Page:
Outer space and its potential are no longer the stuff of science fiction as the space industry advances and lower costs lead more and more businesses to look to the stars for new opportunities.
The rapid rise of companies such as SpaceX launching the Starlink low-Earth orbit satellite (LEOs) network enabling low-latency broadband connection is just the beginning of a fast-developing space economy that’s expected to take off within five to seven years. And that’s not just for businesses with roots in outer space.
At the Workday Rising conference in September, IT consulting firm Accenture’s CEO Julie Sweet said when she imagines what Accenture will be doing in the next decade, “I think about what we’re doing in space.” In April the company invested in Titan Space Technologies, a digital space lab founded in 2021 offering real-time Earth monitoring that aims to accelerate the development of innovative technologies such as carbon capture.
Accenture won’t be the only company investing in business opportunities in space, which range from satellite technologies to, eventually, more futuristic possibilities like space tourism and lunar missions. Between 2020 and 2021, the global space economy value rose 9% to $469 billion. It will exceed $1 trillion by 2040 — more than double its current value, according to financial institutions, including Morgan Stanley, who assess the market.
“The industry itself is really booming, and we have not seen this kind of growth in a very long time,” said Kelli Kedis Ogborn, vice president of space commerce and entrepreneurship for the Space Foundation. The foundation, based in Colorado Springs, Co., is a nonprofit organization focused on education and advocacy for the global space ecosystem.
Though technical and potential regulatory challenges face the growing space economy, Kedis Ogborn said space is rife with opportunities for companies of multiple backgrounds.
Space, she said, is “going to require every skillset, background and interest.”
Why business interest in space has accelerated
One of the most significant reasons behind the recent space boom is that satellite launch is becoming cheaper.
Satellite launch costs dropped from more than $100,000 per kilogram in the 1980s to $2,500 per kilogram in 2010 with SpaceX’s Falcon 9 satellite launch, according to a May 2022 report from financial services firm Citi.
Companies like SpaceX use LEOs, which differ from traditional geostationary (GEO) satellites not only in cost to manufacture and launch but also proximity to Earth.
GEO satellites cost millions to make and launch due to their size and placement above the Earth. LEOs, on the other hand, are smaller, costing much less to manufacture, and don’t need to launch nearly as far as GEO satellites. Indeed, GEO satellites are more than 22,000 miles from Earth, while the Starlink LEOs orbit around 250 miles away from the surface.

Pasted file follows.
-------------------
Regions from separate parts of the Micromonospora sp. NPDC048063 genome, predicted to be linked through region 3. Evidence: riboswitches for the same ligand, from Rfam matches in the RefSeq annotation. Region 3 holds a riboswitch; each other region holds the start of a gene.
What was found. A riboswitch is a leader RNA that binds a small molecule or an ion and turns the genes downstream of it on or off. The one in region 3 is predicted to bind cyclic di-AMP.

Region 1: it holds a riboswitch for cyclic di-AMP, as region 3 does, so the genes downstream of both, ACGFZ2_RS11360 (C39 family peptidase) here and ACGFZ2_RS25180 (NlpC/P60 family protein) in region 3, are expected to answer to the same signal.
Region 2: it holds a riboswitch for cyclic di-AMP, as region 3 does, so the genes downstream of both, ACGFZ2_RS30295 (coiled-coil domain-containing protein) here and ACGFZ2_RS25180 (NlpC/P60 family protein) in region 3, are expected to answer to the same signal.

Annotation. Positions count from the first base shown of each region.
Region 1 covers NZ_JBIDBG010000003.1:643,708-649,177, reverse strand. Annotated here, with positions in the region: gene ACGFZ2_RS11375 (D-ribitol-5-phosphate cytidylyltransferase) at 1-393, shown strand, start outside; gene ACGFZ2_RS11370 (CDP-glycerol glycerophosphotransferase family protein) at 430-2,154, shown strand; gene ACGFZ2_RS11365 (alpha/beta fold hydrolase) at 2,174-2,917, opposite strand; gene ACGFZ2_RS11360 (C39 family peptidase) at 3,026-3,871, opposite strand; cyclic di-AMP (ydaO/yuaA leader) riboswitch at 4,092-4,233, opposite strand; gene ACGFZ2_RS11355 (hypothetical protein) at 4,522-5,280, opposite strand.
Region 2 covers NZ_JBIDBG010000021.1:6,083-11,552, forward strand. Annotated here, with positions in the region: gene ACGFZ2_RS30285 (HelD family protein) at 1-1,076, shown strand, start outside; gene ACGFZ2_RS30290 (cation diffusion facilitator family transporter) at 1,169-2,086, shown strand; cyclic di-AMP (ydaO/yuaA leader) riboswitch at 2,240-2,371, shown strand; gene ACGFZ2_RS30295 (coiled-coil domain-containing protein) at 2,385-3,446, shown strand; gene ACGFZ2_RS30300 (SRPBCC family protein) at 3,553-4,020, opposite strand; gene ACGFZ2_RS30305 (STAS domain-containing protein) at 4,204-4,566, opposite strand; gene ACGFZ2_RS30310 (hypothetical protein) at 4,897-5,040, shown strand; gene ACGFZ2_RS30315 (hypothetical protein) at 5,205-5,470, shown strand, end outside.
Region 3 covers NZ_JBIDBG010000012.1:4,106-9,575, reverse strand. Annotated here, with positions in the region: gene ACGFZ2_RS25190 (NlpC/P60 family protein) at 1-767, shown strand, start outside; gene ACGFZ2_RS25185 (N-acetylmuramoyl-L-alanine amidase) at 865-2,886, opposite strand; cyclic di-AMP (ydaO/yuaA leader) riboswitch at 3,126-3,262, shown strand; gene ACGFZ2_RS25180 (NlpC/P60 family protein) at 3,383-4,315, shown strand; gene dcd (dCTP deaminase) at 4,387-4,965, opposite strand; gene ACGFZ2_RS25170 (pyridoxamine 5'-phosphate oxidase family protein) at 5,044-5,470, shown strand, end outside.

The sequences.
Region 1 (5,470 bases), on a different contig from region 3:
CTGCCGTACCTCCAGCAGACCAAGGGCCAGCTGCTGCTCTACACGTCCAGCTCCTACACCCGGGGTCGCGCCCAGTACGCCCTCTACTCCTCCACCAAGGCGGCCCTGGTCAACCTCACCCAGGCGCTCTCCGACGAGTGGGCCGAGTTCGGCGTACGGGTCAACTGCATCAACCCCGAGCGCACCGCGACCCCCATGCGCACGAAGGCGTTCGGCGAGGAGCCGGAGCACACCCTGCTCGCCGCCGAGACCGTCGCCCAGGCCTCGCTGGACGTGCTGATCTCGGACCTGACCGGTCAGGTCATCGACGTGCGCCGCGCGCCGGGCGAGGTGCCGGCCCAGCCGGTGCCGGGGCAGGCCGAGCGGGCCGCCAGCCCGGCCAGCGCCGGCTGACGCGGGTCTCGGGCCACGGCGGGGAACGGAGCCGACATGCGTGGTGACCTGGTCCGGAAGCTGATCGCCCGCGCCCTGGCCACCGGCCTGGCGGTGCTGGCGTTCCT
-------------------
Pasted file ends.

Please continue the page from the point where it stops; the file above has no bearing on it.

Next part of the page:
“They are much closer, and that makes a big difference in how they’re used and what you can do with them,” said Bill Ray, an analyst at Gartner.
Kelli Kedis OgbornVice president, space commerce and entrepreneurship, Space Foundation
Companies such as Apple, Samsung and Google, spending billions developing mobile phones over the years, kickstarted the development of small antennas, batteries, chips, processors and radio equipment that have helped make LEOs more cost-effective.
“If we go back to Iridium, which is a low-Earth orbit satellite system launched in the 1990s, they paid about $17 million per satellite,” Ray said. “Starlink pays about $200,000 per satellite. That’s mainly because of mobile phone technology going in there. It has made it much cheaper, and that’s really important.”
As mobile phone technology enabled smaller and more cost-effective LEOs, SpaceX instigated reusable rockets, reducing the cost of space flight, said Phil Brunkard, an analyst at Forrester Research.
“Now that we can actually afford to put more satellites up into space and we can put them into low-Earth orbit, that creates a new market of opportunity,” Brunkard said.
The applications of cheaper launches also translate to more futuristic opportunities like space tourism. For years, space has largely been accessible only by nations, meaning governments launched most spacefaring endeavors.
Now, Kedis Ogborn said the opportunity has been equalized to where everyday citizens have access to space. Indeed, in 2021 Jeff Bezos’ space company Blue Origin flew 14 people into space and is planning for more.
Kedis Ogborn said as launches evolve to become cheaper as well as more routine, reliable and reusable, they will drive the space…